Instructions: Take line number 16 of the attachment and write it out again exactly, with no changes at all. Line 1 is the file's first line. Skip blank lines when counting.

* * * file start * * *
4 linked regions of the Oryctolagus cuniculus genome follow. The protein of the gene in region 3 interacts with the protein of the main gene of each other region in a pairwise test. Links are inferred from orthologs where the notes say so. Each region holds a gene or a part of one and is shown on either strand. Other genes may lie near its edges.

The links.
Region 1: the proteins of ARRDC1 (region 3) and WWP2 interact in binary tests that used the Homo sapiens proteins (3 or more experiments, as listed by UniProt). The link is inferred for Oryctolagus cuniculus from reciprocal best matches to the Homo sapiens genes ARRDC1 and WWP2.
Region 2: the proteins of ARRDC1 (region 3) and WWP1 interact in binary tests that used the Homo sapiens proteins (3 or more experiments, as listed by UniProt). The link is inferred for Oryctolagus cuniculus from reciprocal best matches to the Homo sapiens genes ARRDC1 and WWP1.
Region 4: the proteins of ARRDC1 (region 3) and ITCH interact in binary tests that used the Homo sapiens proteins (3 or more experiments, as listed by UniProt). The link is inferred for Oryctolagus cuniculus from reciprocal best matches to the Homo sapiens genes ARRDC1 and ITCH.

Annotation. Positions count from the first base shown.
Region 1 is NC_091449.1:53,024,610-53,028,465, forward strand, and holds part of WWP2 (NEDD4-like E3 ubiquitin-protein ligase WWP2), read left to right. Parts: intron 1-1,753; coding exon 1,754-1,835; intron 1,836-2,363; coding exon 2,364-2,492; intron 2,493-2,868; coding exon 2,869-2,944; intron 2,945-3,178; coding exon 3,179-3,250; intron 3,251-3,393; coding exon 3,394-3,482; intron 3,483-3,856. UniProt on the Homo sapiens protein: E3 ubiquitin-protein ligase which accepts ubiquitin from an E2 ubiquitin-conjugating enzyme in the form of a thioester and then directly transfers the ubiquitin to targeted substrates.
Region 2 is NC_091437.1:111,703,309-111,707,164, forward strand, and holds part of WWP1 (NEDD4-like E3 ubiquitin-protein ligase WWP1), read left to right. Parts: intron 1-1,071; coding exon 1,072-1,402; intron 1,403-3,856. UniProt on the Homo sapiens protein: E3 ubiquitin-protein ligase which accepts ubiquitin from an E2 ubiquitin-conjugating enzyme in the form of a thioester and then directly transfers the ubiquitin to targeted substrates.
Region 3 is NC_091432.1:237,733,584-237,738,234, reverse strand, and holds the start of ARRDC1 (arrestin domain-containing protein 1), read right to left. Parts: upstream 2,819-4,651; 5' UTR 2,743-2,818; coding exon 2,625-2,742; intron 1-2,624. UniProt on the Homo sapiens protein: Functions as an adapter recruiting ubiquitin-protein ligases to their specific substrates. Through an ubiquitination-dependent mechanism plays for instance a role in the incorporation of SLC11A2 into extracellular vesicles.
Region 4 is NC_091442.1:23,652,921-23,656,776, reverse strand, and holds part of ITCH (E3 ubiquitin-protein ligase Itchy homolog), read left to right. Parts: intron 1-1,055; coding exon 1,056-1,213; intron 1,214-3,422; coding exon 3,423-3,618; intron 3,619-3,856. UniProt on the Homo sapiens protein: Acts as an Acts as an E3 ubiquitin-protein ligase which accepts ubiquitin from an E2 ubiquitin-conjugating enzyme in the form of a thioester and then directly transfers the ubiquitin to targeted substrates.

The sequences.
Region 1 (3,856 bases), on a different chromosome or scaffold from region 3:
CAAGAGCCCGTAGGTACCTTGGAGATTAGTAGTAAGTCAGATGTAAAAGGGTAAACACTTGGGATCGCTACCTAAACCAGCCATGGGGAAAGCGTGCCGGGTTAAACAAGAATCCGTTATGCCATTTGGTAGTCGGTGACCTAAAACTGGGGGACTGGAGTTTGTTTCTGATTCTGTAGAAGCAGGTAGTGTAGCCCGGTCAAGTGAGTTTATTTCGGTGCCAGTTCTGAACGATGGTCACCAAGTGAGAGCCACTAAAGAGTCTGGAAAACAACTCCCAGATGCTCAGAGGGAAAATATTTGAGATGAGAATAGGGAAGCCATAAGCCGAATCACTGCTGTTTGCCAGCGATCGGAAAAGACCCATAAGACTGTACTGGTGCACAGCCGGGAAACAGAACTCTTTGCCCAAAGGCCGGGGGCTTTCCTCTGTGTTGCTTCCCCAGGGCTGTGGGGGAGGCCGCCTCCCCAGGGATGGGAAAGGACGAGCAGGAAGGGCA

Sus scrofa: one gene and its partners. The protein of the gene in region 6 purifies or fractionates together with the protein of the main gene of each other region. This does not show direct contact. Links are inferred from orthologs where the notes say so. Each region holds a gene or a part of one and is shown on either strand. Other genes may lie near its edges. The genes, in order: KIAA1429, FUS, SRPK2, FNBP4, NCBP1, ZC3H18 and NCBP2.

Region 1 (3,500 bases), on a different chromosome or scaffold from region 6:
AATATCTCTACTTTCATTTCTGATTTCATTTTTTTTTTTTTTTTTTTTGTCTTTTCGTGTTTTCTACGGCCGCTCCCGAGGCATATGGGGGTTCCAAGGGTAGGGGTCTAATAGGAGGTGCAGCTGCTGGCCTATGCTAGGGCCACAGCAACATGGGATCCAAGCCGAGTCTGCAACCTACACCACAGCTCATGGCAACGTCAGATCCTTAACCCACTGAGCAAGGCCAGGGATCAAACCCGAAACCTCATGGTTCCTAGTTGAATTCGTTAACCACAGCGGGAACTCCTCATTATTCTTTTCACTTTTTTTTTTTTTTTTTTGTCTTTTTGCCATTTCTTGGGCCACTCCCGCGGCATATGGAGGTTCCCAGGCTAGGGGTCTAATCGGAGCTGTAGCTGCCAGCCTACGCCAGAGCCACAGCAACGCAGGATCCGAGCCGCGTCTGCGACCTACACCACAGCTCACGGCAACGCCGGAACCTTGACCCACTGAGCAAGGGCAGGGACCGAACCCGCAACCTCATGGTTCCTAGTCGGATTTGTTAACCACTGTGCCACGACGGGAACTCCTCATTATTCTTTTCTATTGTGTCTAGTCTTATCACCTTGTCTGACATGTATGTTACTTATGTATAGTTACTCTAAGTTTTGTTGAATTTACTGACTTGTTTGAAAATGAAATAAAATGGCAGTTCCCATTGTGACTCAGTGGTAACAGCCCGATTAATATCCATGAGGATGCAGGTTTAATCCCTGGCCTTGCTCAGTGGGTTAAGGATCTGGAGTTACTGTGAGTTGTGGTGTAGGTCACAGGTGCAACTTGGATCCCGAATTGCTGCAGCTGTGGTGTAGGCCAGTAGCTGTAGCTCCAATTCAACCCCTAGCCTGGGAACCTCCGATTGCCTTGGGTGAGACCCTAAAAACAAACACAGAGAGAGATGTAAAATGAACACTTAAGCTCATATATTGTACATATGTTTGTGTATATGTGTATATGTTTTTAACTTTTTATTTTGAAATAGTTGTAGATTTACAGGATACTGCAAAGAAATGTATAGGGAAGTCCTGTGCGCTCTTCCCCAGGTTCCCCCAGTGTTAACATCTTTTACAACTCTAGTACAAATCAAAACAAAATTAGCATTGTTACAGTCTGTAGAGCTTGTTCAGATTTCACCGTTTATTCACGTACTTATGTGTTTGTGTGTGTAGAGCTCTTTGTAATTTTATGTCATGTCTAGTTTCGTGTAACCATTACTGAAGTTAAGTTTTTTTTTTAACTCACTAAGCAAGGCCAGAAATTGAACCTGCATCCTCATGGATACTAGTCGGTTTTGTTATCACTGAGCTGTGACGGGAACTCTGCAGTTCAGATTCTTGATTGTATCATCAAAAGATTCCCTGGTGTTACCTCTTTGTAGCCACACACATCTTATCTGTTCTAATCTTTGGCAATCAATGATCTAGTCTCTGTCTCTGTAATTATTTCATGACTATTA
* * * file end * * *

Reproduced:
AATATCTCTACTTTCATTTCTGATTTCATTTTTTTTTTTTTTTTTTTTGTCTTTTCGTGTTTTCTACGGCCGCTCCCGAGGCATATGGGGGTTCCAAGGGTAGGGGTCTAATAGGAGGTGCAGCTGCTGGCCTATGCTAGGGCCACAGCAACATGGGATCCAAGCCGAGTCTGCAACCTACACCACAGCTCATGGCAACGTCAGATCCTTAACCCACTGAGCAAGGCCAGGGATCAAACCCGAAACCTCATGGTTCCTAGTTGAATTCGTTAACCACAGCGGGAACTCCTCATTATTCTTTTCACTTTTTTTTTTTTTTTTTTGTCTTTTTGCCATTTCTTGGGCCACTCCCGCGGCATATGGAGGTTCCCAGGCTAGGGGTCTAATCGGAGCTGTAGCTGCCAGCCTACGCCAGAGCCACAGCAACGCAGGATCCGAGCCGCGTCTGCGACCTACACCACAGCTCACGGCAACGCCGGAACCTTGACCCACTGAGCAAGGGCAGGGACCGAACCCGCAACCTCATGGTTCCTAGTCGGATTTGTTAACCACTGTGCCACGACGGGAACTCCTCATTATTCTTTTCTATTGTGTCTAGTCTTATCACCTTGTCTGACATGTATGTTACTTATGTATAGTTACTCTAAGTTTTGTTGAATTTACTGACTTGTTTGAAAATGAAATAAAATGGCAGTTCCCATTGTGACTCAGTGGTAACAGCCCGATTAATATCCATGAGGATGCAGGTTTAATCCCTGGCCTTGCTCAGTGGGTTAAGGATCTGGAGTTACTGTGAGTTGTGGTGTAGGTCACAGGTGCAACTTGGATCCCGAATTGCTGCAGCTGTGGTGTAGGCCAGTAGCTGTAGCTCCAATTCAACCCCTAGCCTGGGAACCTCCGATTGCCTTGGGTGAGACCCTAAAAACAAACACAGAGAGAGATGTAAAATGAACACTTAAGCTCATATATTGTACATATGTTTGTGTATATGTGTATATGTTTTTAACTTTTTATTTTGAAATAGTTGTAGATTTACAGGATACTGCAAAGAAATGTATAGGGAAGTCCTGTGCGCTCTTCCCCAGGTTCCCCCAGTGTTAACATCTTTTACAACTCTAGTACAAATCAAAACAAAATTAGCATTGTTACAGTCTGTAGAGCTTGTTCAGATTTCACCGTTTATTCACGTACTTATGTGTTTGTGTGTGTAGAGCTCTTTGTAATTTTATGTCATGTCTAGTTTCGTGTAACCATTACTGAAGTTAAGTTTTTTTTTTAACTCACTAAGCAAGGCCAGAAATTGAACCTGCATCCTCATGGATACTAGTCGGTTTTGTTATCACTGAGCTGTGACGGGAACTCTGCAGTTCAGATTCTTGATTGTATCATCAAAAGATTCCCTGGTGTTACCTCTTTGTAGCCACACACATCTTATCTGTTCTAATCTTTGGCAATCAATGATCTAGTCTCTGTCTCTGTAATTATTTCATGACTATTA